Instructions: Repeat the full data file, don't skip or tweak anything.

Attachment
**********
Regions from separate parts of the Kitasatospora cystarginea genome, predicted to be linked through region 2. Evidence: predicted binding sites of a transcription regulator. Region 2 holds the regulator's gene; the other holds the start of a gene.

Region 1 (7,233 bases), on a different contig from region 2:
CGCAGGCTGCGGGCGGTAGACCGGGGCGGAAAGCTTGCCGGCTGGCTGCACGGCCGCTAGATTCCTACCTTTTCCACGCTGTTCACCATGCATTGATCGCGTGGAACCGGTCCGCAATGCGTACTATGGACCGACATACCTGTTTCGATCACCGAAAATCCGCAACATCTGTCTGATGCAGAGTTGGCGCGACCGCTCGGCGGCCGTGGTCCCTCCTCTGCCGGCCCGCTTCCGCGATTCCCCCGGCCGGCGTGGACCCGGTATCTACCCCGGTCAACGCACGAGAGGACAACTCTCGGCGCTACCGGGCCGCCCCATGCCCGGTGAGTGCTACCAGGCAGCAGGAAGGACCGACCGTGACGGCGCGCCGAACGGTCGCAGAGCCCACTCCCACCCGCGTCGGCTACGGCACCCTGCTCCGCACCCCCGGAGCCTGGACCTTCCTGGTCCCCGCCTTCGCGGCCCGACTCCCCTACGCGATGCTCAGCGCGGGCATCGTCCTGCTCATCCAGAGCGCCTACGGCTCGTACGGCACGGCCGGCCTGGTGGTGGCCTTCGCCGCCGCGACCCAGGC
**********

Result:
Regions from separate parts of the Kitasatospora cystarginea genome, predicted to be linked through region 2. Evidence: predicted binding sites of a transcription regulator. Region 2 holds the regulator's gene; the other holds the start of a gene.

Region 1 (7,233 bases), on a different contig from region 2:
CGCAGGCTGCGGGCGGTAGACCGGGGCGGAAAGCTTGCCGGCTGGCTGCACGGCCGCTAGATTCCTACCTTTTCCACGCTGTTCACCATGCATTGATCGCGTGGAACCGGTCCGCAATGCGTACTATGGACCGACATACCTGTTTCGATCACCGAAAATCCGCAACATCTGTCTGATGCAGAGTTGGCGCGACCGCTCGGCGGCCGTGGTCCCTCCTCTGCCGGCCCGCTTCCGCGATTCCCCCGGCCGGCGTGGACCCGGTATCTACCCCGGTCAACGCACGAGAGGACAACTCTCGGCGCTACCGGGCCGCCCCATGCCCGGTGAGTGCTACCAGGCAGCAGGAAGGACCGACCGTGACGGCGCGCCGAACGGTCGCAGAGCCCACTCCCACCCGCGTCGGCTACGGCACCCTGCTCCGCACCCCCGGAGCCTGGACCTTCCTGGTCCCCGCCTTCGCGGCCCGACTCCCCTACGCGATGCTCAGCGCGGGCATCGTCCTGCTCATCCAGAGCGCCTACGGCTCGTACGGCACGGCCGGCCTGGTGGTGGCCTTCGCCGCCGCGACCCAGGC